Top Ten

August 4, 2016

RRC student sues school after suffering attack at work placement

The Red River College student who was assaulted during a work placement is seeking damages from RRC and the Behavioural Health Foundation, claiming that both parties acted negligently by leaving her alone with dangerous offenders. Jackie Healey is seeking general damages, “punitive, exemplary and aggravated damages,” legal fees and interest, and “other relief as counsel may advise.” RRC is conducting its own investigation into the circumstances leading up to the attack and its work placement policies and procedures. The investigation is expected to be completed before the start of the new academic year. Winnipeg Free Press | CBC

SFU first Canadian research university to receives US accreditation

Simon Fraser University has been granted accreditation by the Northwest Commission on Colleges and Universities, reportedly making it “the first research university in Canada to be accredited in the United States.” SFU reports that this accreditation will provide significant benefits to the institution and its students, such as fostered relationships with American institutions, a boost to public confidence, and greater accountability through external assessments. The accreditation also reportedly helps to establish clear benchmarks for assessing educational goals and students’ learning experiences. SFU athletics will also be able to compete in the NCAA. SFU | The Province | Vancouver Sun

uMoncton nursing student accuses uMoncton of discrimination

CBC reports that a Université de Moncton nursing student is preparing an appeal and considering a human rights complaint after the institution allegedly failed to accommodate her learning disability. Brigid Stanford-Finnerty said she failed a clinical component of the program because she wasn’t given sufficient time. She further added that she was advised that faculty were not under obligation to provide her with accommodations during her clinical shifts and further pursuit of the complaint would allegedly see her removed from the program. The student federation commented that it has received more student complaints about the nursing department than any other faculty on campus. CBC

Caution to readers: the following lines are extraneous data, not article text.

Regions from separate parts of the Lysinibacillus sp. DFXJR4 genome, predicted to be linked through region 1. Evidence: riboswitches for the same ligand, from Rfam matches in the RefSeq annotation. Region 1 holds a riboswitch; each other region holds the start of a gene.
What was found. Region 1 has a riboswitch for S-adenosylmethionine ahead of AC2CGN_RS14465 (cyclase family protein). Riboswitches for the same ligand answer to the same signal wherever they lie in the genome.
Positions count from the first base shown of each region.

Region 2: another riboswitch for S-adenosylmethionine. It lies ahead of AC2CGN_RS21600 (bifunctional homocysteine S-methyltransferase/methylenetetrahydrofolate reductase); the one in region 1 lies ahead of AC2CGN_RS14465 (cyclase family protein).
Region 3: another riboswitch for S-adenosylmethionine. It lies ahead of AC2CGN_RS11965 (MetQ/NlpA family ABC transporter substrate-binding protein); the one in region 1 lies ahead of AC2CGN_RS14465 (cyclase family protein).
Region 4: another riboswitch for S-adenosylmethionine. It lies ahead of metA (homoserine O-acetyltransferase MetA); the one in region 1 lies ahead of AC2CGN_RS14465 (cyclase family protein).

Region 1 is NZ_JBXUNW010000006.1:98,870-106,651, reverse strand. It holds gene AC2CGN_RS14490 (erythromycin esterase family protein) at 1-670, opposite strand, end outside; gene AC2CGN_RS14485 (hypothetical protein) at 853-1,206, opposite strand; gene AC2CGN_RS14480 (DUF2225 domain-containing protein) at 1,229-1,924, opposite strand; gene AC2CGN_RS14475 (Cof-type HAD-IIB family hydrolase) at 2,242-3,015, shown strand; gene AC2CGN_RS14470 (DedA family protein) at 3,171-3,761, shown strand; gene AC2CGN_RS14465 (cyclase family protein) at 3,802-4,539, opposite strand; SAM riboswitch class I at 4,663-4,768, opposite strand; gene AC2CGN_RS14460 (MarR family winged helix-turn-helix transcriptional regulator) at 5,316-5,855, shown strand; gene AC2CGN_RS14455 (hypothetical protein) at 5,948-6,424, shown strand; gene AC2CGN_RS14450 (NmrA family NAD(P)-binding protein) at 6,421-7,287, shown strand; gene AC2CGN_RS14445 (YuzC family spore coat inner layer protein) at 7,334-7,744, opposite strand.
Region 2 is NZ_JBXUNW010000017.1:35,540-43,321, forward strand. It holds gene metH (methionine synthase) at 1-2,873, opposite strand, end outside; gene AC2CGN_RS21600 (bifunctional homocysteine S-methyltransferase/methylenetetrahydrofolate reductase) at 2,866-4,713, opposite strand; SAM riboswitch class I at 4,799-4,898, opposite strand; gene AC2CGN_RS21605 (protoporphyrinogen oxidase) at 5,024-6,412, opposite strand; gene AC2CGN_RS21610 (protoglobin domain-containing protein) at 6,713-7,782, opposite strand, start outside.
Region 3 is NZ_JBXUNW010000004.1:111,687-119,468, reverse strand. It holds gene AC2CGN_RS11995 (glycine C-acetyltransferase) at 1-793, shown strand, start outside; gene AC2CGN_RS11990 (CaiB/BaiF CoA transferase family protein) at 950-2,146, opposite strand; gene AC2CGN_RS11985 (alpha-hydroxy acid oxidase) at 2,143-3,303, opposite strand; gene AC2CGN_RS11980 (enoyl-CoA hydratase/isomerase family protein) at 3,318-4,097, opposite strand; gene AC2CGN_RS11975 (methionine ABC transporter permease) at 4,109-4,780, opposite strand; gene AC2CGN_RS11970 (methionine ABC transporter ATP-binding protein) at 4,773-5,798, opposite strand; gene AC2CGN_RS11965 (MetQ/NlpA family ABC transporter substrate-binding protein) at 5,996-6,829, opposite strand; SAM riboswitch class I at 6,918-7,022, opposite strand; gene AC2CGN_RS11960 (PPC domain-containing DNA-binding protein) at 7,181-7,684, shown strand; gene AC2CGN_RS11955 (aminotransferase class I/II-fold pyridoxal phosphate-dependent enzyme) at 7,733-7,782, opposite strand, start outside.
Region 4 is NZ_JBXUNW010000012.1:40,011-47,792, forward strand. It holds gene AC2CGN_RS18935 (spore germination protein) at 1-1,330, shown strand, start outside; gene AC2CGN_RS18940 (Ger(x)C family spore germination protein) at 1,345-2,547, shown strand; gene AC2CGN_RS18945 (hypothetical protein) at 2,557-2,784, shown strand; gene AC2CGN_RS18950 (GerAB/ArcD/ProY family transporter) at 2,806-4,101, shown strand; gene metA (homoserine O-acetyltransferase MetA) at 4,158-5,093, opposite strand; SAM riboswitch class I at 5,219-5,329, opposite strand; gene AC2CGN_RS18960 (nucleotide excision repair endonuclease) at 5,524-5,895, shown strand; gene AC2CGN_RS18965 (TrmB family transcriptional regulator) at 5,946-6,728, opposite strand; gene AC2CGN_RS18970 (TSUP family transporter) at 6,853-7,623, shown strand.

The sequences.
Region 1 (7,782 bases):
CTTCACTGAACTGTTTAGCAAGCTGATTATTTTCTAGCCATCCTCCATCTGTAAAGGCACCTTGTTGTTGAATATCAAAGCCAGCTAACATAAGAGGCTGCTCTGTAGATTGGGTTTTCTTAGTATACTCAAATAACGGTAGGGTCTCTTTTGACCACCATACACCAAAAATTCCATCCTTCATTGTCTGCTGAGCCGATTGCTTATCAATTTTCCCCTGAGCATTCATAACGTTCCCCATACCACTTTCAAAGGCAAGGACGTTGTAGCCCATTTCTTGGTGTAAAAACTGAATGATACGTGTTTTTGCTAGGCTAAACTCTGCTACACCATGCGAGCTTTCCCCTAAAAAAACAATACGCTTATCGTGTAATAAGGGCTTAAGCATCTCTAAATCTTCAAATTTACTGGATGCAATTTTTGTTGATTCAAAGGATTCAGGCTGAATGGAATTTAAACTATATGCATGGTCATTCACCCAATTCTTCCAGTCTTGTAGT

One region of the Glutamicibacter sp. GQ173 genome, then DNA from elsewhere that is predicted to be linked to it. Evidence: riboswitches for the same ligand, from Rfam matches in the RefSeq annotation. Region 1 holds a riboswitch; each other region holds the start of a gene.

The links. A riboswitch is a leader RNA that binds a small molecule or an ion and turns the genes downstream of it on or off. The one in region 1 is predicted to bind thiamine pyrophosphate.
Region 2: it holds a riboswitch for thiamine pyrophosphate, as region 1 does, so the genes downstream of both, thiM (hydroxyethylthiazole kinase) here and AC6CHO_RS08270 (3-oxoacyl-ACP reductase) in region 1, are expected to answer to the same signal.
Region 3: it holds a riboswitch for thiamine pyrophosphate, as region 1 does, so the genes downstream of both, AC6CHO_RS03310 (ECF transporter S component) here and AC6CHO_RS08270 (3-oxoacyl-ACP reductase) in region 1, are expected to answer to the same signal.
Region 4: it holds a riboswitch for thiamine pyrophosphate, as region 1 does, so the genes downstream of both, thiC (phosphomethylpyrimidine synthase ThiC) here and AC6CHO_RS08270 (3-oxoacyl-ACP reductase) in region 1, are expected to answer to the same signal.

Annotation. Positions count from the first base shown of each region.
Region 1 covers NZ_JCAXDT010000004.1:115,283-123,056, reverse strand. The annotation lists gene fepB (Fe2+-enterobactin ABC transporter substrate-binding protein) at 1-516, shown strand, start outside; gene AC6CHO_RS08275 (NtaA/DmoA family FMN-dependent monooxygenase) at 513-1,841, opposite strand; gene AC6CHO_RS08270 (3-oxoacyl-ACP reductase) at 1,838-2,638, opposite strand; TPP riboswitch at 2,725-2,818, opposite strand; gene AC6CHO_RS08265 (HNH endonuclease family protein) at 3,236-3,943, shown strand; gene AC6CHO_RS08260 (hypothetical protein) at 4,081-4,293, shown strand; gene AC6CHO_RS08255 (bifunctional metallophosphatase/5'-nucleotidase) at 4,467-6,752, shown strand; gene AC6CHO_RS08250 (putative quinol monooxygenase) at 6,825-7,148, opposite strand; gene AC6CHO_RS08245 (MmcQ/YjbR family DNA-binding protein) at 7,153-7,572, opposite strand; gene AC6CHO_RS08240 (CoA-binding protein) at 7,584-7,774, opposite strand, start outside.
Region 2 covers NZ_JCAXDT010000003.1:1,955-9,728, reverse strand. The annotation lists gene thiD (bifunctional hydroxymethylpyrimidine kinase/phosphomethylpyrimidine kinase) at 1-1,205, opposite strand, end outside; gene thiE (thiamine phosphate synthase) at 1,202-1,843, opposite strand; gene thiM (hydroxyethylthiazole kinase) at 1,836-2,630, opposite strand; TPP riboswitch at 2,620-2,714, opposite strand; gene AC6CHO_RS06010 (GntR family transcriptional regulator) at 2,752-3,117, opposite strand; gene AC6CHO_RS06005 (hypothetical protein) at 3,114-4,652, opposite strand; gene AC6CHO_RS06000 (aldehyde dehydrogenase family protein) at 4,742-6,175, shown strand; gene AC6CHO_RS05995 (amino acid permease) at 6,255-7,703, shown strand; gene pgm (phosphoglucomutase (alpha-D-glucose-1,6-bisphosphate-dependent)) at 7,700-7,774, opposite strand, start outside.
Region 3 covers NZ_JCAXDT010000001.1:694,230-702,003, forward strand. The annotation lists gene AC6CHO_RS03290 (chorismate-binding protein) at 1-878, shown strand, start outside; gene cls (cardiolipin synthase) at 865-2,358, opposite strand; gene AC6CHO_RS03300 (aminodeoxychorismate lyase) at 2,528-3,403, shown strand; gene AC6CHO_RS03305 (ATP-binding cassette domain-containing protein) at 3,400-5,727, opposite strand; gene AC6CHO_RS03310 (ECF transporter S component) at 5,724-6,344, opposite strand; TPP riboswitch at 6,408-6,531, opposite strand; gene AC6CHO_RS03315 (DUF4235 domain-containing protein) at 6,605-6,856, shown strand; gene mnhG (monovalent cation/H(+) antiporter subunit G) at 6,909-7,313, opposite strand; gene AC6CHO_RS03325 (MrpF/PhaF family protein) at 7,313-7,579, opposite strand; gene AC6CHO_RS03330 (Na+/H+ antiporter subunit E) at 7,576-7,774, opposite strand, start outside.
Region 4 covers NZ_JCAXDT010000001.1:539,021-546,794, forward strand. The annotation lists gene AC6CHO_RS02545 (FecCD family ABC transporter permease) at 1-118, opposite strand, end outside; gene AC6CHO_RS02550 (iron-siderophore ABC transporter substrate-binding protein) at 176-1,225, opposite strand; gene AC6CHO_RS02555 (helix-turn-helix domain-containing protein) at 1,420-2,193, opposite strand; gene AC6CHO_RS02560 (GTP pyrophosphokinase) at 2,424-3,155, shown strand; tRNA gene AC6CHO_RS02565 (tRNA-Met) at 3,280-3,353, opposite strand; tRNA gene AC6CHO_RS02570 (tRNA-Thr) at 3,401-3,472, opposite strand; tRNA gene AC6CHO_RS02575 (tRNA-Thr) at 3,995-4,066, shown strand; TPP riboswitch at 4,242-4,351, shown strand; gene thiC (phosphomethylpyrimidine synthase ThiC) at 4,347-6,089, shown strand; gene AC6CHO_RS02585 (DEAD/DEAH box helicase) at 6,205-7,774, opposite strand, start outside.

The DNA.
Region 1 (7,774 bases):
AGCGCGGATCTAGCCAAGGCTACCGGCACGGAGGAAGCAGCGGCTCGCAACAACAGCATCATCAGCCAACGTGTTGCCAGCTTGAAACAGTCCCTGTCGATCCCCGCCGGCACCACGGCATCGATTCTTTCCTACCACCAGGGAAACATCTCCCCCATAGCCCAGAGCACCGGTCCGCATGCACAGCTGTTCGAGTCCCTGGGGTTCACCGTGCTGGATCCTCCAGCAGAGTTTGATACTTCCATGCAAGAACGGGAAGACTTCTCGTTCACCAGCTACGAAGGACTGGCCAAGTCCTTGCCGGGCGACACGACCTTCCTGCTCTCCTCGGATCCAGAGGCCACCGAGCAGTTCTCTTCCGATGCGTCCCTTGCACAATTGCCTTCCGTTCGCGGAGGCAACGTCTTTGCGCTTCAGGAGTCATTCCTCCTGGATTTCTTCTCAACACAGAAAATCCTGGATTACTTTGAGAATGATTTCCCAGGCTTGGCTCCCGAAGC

ON PSE institutions partner to form Northern Philanthropy Institute

Collège Boréal, Laurentian University, and Cambrian College have partnered to launch the Northern Philanthropy Institute, which will provide professional development opportunities to fundraising professionals in northeastern Ontario. The institute comes as part of a collaboration agreement between the three institutions that aims to foster excellence in learning and strengthen the region’s reputation as a centre for higher education. “Philanthropy is increasingly important in public sector organizations and non-profits,” said Laurentian Chief Advancement Officer Tracy MacLeod. “Through the Northern Philanthropy Institute, we will offer opportunities to develop and share best practices and policies in strategic fundraising.” Collège Boréal |

Pro-life group at BrandonU fighting to regain club status

A group of pro-life students at Brandon University is suing the student union for withdrawing its club status last November. While the Brandon University Students Union would not comment on the group’s status, the Brandon University Students for Life states that its status was withdrawn due to a feeling of discomfort and intimidation among other students.  According to the National Post, the club feels that it has been “marginalized, censored, and discriminated against by the BUSU.” The club will reportedly to be fighting to be reinstated on the grounds of campus policy that protects “free inquiry and open discussion of all issues.” National Post | CBC (CP)